Some of the things that are being done to address this situation are some steps that hopefully will be put in place soon by these electronic health record companies and by the government, and that is to have voice, so doctors don’t have to document a thing, when the EHR knows what’s being said. Basically it’s just transcribing the voice of the doctor right into the electronic health record, so they actually don’t have to sit there and type the notes in, which would be great.

There’s another one, making mobile devices more user friendly for the health care providers so that they have a mobile platform that allows them to chart more intuitively, and they have portable touchscreens. That’s something else they’re also working on. Also, human scribes. Wow, this is really going back in time, having somebody take notes for you as you’re speaking to the client. If you’re the health care provider, you have a human person who comes in with their computer and they take the notes while you as the health care provider are talking to the patient.

I actually had this experience with my own father. We went into his pulmonologist office, and the scribe came in. The scribe was shadowing him, because I think she was going to school for this particular thing, and the physician was thinking about hiring one. She was probably working there doing an internship. She actually took all the conversation down while the physician was speaking to my father and speaking to myself. I thought, “Wow. This is pretty amazing.”

He was actually able to give his full attention to my father and to myself during that visit. I thought that was really great. The problem there is that it’s very cost prohibitive for the physicians to use that. Obviously, it was a great thing, because I could really see that the physician was a lot more relaxed when speaking with my dad, because he didn’t have to sit there in front of a computer.

Let me tell you something, when you’re dealing with, and this is something you probably don’t think about, but when you are dealing with an elderly patient who has dementia or Alzheimer’s, as my father did, that’s a big deal. I can remember my dad going in to a physician’s office, and they would sit there with their computers, and my father would just ask me over and over again, “What is he doing? What is he doing? What is she doing? Why does she have that computer up there? Why aren’t they talking to me?” I mean seriously, that’s also a level of stress that the patient has to deal with and the physician has to deal with.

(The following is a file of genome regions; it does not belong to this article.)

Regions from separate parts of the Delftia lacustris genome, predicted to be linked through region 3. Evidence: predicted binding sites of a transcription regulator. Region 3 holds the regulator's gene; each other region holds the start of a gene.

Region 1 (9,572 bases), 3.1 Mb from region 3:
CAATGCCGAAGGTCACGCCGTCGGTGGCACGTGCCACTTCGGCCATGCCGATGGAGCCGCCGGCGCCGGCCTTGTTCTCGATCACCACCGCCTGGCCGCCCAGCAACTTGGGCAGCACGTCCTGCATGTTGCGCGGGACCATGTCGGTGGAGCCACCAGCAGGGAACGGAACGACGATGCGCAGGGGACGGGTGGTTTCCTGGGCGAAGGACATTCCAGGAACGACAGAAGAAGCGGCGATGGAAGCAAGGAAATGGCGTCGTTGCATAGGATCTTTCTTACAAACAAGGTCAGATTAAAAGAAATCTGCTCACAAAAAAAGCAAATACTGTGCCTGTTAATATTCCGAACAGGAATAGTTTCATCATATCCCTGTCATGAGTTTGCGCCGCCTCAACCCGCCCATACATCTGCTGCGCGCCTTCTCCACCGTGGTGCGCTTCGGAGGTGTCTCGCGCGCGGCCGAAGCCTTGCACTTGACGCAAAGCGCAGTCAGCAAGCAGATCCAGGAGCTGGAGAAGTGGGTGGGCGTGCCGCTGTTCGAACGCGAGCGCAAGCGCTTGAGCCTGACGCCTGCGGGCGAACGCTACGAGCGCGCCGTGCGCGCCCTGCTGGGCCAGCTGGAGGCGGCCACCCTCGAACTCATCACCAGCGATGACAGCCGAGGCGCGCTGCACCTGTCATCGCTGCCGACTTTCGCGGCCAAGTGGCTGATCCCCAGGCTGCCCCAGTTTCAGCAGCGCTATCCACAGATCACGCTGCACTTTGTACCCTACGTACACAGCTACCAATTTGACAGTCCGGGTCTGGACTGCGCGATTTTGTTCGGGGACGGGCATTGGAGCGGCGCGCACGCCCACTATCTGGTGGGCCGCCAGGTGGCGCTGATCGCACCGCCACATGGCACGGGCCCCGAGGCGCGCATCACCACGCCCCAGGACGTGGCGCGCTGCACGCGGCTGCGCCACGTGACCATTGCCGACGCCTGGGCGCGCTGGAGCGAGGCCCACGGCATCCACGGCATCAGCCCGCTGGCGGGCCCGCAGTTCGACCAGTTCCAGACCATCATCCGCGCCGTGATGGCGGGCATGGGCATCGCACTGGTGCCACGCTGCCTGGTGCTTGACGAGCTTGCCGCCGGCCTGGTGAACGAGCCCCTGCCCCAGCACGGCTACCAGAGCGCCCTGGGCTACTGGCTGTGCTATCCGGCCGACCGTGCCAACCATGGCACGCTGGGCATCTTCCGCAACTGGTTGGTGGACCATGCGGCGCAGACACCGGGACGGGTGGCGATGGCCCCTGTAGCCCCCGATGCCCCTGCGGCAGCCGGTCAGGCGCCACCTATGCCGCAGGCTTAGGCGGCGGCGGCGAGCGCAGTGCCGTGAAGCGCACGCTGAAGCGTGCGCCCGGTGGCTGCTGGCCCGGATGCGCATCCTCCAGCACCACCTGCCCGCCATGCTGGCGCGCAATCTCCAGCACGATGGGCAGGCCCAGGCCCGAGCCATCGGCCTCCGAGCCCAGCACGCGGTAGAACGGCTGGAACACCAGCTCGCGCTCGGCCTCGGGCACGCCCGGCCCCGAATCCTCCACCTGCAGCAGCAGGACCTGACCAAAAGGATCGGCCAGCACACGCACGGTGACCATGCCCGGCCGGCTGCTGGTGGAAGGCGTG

I wanted to bring this article up today because I thought it was really important to get this information out there. I have a copy of the article. I posted it on my Facebook page, which is Jennifer Crisp RN, Whole Health Educator. You can find it on my Facebook page, if you want to have a copy of that. It’s also coming out in Fortune Magazine in April, so a copy of that will be in the Fortune Magazine article. I would go ahead and look for it. Especially if you are in the health care world, you will find this information to be absolutely fascinating.

Throughout the article there are also some little documentary that they also did after this, and you’ll see it. I believe it’s in four parts. I haven’t even taken the time to watch those yet. I do really want to stress that the electronic health records companies, they’re aware of what’s going on. The physicians, health care providers, they’re aware that there is this situation of discontent with electronic health records. People are looking into trying to make things better. I want to say from a patient’s point of view that we need to be aware of this as well, so that we can be supportive of our health care providers when we go to the office or when we’re going to the hospital.

Take a minute when a physician comes in, a nurse comes in, whoever comes in, if they’ve got a computer with them and they just start right in and they don’t even look at you, stand your ground. Take a minute. Be very nice about it, and just say to them, “Excuse me. I know you’re really, really busy, but could you just put the laptop down for a minute and let’s just introduce ourselves, make eye contact, so that when I’m talking to you and giving you information you know that I’m really here. You know I’m a human being.”

They are in the same position. They’re also human beings. They’re under a lot of stress, and we want to make sure that our health care providers are also allowed to be human. We don’t want to burn them out before they’re ready to retire. We need them. Whether you’re in conventional medicine where this is very, very common, or in some alternative practices, I haven’t seen that many alternative practices that use the computer that much for their patients’ notes, but be aware of this. Be mindful. Be courteous to your health care providers. We need them.

To listen to this episode on the podcast, find us on iTunes or Stitcher. You can also listen to it on our website by clicking here.